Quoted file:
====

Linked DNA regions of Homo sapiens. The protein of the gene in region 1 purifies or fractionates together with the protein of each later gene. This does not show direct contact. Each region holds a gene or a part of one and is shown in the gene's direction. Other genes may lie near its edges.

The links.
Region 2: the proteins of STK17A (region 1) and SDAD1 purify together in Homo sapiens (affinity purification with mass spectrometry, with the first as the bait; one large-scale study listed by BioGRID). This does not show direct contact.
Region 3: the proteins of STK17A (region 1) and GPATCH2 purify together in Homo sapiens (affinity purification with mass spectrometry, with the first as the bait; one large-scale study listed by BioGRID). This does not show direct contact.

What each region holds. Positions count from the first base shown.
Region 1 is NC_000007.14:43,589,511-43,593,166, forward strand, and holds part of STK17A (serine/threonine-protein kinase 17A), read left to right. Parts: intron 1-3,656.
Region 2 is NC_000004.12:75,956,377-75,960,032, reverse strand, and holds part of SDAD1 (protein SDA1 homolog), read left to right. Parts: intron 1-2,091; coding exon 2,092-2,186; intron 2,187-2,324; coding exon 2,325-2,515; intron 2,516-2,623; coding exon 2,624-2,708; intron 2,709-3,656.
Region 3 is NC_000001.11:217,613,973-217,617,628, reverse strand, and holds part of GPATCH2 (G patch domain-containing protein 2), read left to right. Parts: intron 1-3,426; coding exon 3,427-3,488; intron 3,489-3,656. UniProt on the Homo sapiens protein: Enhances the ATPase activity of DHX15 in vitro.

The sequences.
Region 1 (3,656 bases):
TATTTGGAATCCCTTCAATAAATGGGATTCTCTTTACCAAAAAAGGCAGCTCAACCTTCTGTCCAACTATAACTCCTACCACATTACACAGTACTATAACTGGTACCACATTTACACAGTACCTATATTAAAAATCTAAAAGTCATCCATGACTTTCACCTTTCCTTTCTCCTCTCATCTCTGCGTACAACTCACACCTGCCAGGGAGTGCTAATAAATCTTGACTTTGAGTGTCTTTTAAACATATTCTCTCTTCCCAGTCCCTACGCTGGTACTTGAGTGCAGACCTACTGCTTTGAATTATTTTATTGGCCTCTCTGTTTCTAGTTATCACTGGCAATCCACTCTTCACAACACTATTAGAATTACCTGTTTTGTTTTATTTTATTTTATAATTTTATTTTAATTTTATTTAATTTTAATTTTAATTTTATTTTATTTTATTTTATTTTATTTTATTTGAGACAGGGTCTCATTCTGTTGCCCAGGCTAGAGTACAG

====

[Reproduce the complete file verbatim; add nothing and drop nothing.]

Linked DNA regions of Homo sapiens. The protein of the gene in region 1 purifies or fractionates together with the protein of each later gene. This does not show direct contact. Each region holds a gene or a part of one and is shown in the gene's direction. Other genes may lie near its edges.

The links.
Region 2: the proteins of STK17A (region 1) and SDAD1 purify together in Homo sapiens (affinity purification with mass spectrometry, with the first as the bait; one large-scale study listed by BioGRID). This does not show direct contact.
Region 3: the proteins of STK17A (region 1) and GPATCH2 purify together in Homo sapiens (affinity purification with mass spectrometry, with the first as the bait; one large-scale study listed by BioGRID). This does not show direct contact.

What each region holds. Positions count from the first base shown.
Region 1 is NC_000007.14:43,589,511-43,593,166, forward strand, and holds part of STK17A (serine/threonine-protein kinase 17A), read left to right. Parts: intron 1-3,656.
Region 2 is NC_000004.12:75,956,377-75,960,032, reverse strand, and holds part of SDAD1 (protein SDA1 homolog), read left to right. Parts: intron 1-2,091; coding exon 2,092-2,186; intron 2,187-2,324; coding exon 2,325-2,515; intron 2,516-2,623; coding exon 2,624-2,708; intron 2,709-3,656.
Region 3 is NC_000001.11:217,613,973-217,617,628, reverse strand, and holds part of GPATCH2 (G patch domain-containing protein 2), read left to right. Parts: intron 1-3,426; coding exon 3,427-3,488; intron 3,489-3,656. UniProt on the Homo sapiens protein: Enhances the ATPase activity of DHX15 in vitro.

The sequences.
Region 1 (3,656 bases):
TATTTGGAATCCCTTCAATAAATGGGATTCTCTTTACCAAAAAAGGCAGCTCAACCTTCTGTCCAACTATAACTCCTACCACATTACACAGTACTATAACTGGTACCACATTTACACAGTACCTATATTAAAAATCTAAAAGTCATCCATGACTTTCACCTTTCCTTTCTCCTCTCATCTCTGCGTACAACTCACACCTGCCAGGGAGTGCTAATAAATCTTGACTTTGAGTGTCTTTTAAACATATTCTCTCTTCCCAGTCCCTACGCTGGTACTTGAGTGCAGACCTACTGCTTTGAATTATTTTATTGGCCTCTCTGTTTCTAGTTATCACTGGCAATCCACTCTTCACAACACTATTAGAATTACCTGTTTTGTTTTATTTTATTTTATAATTTTATTTTAATTTTATTTAATTTTAATTTTAATTTTATTTTATTTTATTTTATTTTATTTTATTTGAGACAGGGTCTCATTCTGTTGCCCAGGCTAGAGTACAG